Many men also find gratitude and affection difficult to express. Men often say they feel pressured by a woman to reveal more of themselves than they feel comfortable with. Men sometimes see a woman’s concern and worry as interference and ‘mothering’, while women often think an agreement has been reached with a man, only to be disappointed.
Intimacy demands a sense of vulnerability because a person has to show weakness and neediness. We need such life-giving relationships and to do so, we need to make time in our lives to nurture and sustain them. One of the greatest obstacles to intimacy is workaholicism, where work becomes the be all and end all. Then a person ceases to find adequate time to pray, to reflect, to share, and to relate.
Spiritual awakening is marked by an intense spiritual desire, sometimes experienced dramatically, but usually, gradually. Each of us has to confront ourselves as spiritual persons recognising that we have choices and that these are informed by values and commitments. Spirituality, like sexuality is awakened and can be repressed. The language of the mystics reflects this link. So often these writers speak of passion, yearning, longing, unquenchable thirst etc. St Augustine says it cannot be satisfied. Spirituality is what a person does with this longing, and happiness is learning to enjoy living with it. Every person must be able to face himself or herself in true solitude which leads to love and genuine intimacy, because its spiritual goal is contemplation and its social goal is love and compassion.
Our PFG life gives us an opportunity to exercise love and compassion. But our spirituality is ‘one legged’ if this outreach is not nourished and sustained by genuine intimacy with God. This experience is reflected in our own relationships. The deeper our intimacy with another person, the richer will be our capacity to love, to forgive, to care, to be considerate, to be tender and compassionate, to sacrifice ourselves. This journey starts with knowing ourselves and entrusting ourselves to others.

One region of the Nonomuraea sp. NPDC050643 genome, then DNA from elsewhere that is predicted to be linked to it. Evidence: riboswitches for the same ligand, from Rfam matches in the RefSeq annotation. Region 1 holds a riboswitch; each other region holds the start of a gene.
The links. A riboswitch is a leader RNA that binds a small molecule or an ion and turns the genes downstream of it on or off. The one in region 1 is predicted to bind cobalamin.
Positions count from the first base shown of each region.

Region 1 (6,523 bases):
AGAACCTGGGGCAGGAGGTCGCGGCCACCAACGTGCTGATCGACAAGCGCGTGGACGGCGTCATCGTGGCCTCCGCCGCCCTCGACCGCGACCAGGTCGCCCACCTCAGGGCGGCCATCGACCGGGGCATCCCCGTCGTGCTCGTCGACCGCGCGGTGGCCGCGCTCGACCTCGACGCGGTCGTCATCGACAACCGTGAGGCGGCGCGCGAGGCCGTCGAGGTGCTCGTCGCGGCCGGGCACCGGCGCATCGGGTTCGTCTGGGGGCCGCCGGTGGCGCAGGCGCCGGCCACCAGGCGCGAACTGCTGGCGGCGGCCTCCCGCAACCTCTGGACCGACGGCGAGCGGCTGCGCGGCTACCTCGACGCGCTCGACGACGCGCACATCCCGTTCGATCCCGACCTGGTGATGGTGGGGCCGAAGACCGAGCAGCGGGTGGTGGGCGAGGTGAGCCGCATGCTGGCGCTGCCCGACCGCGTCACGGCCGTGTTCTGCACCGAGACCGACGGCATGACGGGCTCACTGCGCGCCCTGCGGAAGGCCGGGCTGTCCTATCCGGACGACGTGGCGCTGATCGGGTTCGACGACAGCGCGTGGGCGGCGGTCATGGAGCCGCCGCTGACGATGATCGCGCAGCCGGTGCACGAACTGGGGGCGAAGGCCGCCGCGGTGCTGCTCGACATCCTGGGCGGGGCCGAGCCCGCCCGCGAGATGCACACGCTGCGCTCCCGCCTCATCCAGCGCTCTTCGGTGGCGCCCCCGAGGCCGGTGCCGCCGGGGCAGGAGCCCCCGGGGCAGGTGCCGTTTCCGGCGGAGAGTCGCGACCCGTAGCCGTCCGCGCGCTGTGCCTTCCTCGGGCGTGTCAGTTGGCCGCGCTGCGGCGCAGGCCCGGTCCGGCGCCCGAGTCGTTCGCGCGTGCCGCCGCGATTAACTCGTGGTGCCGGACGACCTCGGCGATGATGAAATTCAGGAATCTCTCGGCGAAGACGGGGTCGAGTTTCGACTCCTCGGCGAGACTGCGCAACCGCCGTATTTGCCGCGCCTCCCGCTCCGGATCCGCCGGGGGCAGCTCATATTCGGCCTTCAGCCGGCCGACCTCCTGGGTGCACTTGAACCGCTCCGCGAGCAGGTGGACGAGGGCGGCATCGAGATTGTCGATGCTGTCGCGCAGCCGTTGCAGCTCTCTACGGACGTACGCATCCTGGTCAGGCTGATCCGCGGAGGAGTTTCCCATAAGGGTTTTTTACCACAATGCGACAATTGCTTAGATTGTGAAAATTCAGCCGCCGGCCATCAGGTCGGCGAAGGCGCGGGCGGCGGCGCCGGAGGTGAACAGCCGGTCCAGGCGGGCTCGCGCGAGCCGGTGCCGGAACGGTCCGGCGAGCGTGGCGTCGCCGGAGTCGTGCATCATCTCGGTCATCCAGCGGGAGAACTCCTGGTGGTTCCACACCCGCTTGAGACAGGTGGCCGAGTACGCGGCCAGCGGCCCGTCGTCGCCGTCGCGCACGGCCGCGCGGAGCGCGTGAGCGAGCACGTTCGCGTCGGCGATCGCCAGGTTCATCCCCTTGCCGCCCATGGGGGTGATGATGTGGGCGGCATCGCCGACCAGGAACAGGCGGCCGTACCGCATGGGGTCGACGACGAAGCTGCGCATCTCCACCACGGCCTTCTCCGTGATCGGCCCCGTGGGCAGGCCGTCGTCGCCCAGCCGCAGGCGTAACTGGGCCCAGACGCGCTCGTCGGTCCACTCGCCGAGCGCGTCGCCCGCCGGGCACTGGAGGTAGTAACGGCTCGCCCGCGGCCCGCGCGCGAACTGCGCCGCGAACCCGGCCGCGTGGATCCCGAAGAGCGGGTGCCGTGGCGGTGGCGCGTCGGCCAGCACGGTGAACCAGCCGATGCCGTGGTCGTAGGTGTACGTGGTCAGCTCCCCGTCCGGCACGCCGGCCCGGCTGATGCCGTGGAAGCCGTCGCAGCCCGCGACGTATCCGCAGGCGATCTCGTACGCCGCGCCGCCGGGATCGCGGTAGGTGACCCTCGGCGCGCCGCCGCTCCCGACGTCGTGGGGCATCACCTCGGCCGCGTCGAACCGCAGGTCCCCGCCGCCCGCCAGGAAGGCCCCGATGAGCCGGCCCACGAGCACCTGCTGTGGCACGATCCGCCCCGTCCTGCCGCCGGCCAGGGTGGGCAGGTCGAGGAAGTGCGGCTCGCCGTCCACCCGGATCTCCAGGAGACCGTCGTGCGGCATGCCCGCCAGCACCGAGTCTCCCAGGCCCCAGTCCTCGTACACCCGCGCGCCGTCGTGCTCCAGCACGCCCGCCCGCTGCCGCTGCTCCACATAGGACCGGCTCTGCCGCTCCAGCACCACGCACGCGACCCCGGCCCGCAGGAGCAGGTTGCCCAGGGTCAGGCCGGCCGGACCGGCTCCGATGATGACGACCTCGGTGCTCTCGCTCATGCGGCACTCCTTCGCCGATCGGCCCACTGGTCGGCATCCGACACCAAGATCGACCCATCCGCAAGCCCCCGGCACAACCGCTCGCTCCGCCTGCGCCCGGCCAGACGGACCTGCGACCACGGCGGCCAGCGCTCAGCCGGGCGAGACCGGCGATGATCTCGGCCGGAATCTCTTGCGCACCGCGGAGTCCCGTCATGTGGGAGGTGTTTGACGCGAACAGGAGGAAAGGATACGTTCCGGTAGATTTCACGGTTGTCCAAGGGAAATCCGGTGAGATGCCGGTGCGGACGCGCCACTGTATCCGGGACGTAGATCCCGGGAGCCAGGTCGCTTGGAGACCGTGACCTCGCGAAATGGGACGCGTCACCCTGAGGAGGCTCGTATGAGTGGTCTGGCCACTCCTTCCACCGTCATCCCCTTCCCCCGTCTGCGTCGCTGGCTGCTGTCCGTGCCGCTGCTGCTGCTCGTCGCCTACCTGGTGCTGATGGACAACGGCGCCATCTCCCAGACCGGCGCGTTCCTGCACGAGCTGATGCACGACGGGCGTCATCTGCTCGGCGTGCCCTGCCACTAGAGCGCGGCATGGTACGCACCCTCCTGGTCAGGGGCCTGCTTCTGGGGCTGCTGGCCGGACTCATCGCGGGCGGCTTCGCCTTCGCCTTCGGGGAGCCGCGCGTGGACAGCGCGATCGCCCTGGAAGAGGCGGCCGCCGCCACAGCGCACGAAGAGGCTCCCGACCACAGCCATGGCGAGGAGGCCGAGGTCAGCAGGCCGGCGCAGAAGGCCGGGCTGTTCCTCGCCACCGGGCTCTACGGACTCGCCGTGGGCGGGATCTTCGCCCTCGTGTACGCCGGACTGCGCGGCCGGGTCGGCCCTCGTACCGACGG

It is a challenge in community (our ‘call’) such as our Passionist Family Group, to move beyond the polite stage with one another and grow towards true intimacy, where we can know and be known, be ourselves and allow others to be themselves. In this experience we discover God amongst us. “Where ever two or more or gathered in my name, there I am amongst them”. Relationships are all there is, and they are what PFG’s are about. PFG’s are not about monthly activities, but about people relating. They are about learning to love and be loved.
a) What barriers to intimacy exist in your life?
b) What can you do to reduce the influence of these barriers in your life? c) Think about a close friendship you have. What first drew you to this person? What holds you together now? How have you managed the ups and downs that are a part of any friendship?
d) Is there a symbol, the words to a poem or song or an image that captures the heart of this friendship?
e) What has this friendship taught you about yourself?
f) How has this friendship opened you to others?
g) How is this a gift to your Passionist Family Group ?
h) Would you sell everything to gain the “treasure in the field”?